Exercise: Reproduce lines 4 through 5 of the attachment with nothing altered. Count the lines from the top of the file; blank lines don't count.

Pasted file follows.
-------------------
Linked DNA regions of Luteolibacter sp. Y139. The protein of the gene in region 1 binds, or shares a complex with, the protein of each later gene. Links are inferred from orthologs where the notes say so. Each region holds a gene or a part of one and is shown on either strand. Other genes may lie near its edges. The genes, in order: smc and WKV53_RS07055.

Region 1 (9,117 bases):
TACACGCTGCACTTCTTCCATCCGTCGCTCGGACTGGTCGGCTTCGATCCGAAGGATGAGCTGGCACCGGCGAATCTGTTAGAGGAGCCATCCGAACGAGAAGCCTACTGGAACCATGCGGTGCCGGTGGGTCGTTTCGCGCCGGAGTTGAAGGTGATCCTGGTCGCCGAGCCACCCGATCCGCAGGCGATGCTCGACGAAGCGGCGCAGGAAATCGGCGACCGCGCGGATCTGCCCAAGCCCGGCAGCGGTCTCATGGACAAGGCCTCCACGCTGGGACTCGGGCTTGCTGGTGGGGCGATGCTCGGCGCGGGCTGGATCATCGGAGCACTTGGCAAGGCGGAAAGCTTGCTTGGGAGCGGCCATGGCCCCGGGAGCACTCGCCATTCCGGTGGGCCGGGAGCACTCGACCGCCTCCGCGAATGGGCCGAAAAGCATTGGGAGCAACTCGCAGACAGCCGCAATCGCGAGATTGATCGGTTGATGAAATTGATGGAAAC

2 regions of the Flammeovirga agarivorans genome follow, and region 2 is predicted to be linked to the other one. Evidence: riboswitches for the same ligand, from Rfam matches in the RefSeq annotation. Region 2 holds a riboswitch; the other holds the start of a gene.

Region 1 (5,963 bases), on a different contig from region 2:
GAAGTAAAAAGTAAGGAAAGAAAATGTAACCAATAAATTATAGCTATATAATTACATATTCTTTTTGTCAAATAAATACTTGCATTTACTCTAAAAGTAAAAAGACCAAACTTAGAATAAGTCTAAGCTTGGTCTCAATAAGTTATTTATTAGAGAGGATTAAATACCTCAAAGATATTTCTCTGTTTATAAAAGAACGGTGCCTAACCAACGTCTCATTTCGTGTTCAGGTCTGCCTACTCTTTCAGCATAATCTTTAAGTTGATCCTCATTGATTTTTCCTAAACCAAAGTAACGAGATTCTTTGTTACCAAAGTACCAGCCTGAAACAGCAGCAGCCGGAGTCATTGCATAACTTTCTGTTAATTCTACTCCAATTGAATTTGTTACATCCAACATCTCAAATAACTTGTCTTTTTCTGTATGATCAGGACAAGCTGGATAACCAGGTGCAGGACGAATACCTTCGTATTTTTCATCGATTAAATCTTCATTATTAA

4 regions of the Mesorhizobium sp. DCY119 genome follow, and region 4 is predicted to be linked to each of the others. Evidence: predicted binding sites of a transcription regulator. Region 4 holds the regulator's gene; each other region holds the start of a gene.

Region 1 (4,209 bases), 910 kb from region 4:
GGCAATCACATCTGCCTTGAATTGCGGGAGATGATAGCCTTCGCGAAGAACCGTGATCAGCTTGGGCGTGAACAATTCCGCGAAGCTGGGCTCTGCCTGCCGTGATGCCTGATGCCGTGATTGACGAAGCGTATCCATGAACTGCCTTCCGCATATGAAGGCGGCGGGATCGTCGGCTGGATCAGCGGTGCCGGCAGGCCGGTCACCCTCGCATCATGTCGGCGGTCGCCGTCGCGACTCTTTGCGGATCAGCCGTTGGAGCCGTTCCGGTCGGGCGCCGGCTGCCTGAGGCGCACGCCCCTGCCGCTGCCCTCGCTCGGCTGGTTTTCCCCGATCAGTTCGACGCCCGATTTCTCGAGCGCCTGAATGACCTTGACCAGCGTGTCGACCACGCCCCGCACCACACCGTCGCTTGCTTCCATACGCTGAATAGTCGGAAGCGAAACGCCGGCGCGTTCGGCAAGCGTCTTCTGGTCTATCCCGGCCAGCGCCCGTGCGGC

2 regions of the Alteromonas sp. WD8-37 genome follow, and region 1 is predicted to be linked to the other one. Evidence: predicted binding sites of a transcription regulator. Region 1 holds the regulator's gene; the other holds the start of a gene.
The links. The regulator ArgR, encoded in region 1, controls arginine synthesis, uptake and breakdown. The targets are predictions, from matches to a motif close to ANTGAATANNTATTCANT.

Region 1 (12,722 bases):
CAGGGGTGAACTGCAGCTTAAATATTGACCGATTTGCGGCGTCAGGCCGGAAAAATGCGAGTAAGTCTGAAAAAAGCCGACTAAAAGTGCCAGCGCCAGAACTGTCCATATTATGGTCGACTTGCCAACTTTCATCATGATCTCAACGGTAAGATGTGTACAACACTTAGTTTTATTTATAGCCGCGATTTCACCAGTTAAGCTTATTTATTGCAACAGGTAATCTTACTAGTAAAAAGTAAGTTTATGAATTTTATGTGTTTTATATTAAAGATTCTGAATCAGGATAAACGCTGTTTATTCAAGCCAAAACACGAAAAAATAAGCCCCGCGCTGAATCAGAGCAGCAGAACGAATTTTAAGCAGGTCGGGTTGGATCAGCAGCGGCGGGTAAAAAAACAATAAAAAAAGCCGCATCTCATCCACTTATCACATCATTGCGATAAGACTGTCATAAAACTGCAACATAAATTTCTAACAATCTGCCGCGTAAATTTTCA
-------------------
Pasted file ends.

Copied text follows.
2 regions of the Flammeovirga agarivorans genome follow, and region 2 is predicted to be linked to the other one. Evidence: riboswitches for the same ligand, from Rfam matches in the RefSeq annotation. Region 2 holds a riboswitch; the other holds the start of a gene.

Region 1 (5,963 bases), on a different contig from region 2: